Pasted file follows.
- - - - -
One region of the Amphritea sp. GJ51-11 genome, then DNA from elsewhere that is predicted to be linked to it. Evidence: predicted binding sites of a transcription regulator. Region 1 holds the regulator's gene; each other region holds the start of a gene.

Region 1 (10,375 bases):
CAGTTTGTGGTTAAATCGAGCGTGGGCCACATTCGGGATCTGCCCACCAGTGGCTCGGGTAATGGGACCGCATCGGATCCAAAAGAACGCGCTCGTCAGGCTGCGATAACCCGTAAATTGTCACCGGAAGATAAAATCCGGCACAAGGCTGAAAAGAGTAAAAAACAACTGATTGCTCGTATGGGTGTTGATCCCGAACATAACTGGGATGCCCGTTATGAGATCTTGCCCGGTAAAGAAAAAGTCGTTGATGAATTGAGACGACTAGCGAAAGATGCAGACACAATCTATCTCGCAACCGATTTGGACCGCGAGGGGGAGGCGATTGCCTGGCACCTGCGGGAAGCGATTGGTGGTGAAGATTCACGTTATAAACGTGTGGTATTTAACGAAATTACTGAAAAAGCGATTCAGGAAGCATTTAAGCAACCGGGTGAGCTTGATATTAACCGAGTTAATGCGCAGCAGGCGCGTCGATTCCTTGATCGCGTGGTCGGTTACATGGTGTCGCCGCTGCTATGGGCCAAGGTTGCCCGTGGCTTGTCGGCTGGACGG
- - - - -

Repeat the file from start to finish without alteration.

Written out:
One region of the Amphritea sp. GJ51-11 genome, then DNA from elsewhere that is predicted to be linked to it. Evidence: predicted binding sites of a transcription regulator. Region 1 holds the regulator's gene; each other region holds the start of a gene.

Region 1 (10,375 bases):
CAGTTTGTGGTTAAATCGAGCGTGGGCCACATTCGGGATCTGCCCACCAGTGGCTCGGGTAATGGGACCGCATCGGATCCAAAAGAACGCGCTCGTCAGGCTGCGATAACCCGTAAATTGTCACCGGAAGATAAAATCCGGCACAAGGCTGAAAAGAGTAAAAAACAACTGATTGCTCGTATGGGTGTTGATCCCGAACATAACTGGGATGCCCGTTATGAGATCTTGCCCGGTAAAGAAAAAGTCGTTGATGAATTGAGACGACTAGCGAAAGATGCAGACACAATCTATCTCGCAACCGATTTGGACCGCGAGGGGGAGGCGATTGCCTGGCACCTGCGGGAAGCGATTGGTGGTGAAGATTCACGTTATAAACGTGTGGTATTTAACGAAATTACTGAAAAAGCGATTCAGGAAGCATTTAAGCAACCGGGTGAGCTTGATATTAACCGAGTTAATGCGCAGCAGGCGCGTCGATTCCTTGATCGCGTGGTCGGTTACATGGTGTCGCCGCTGCTATGGGCCAAGGTTGCCCGTGGCTTGTCGGCTGGACGG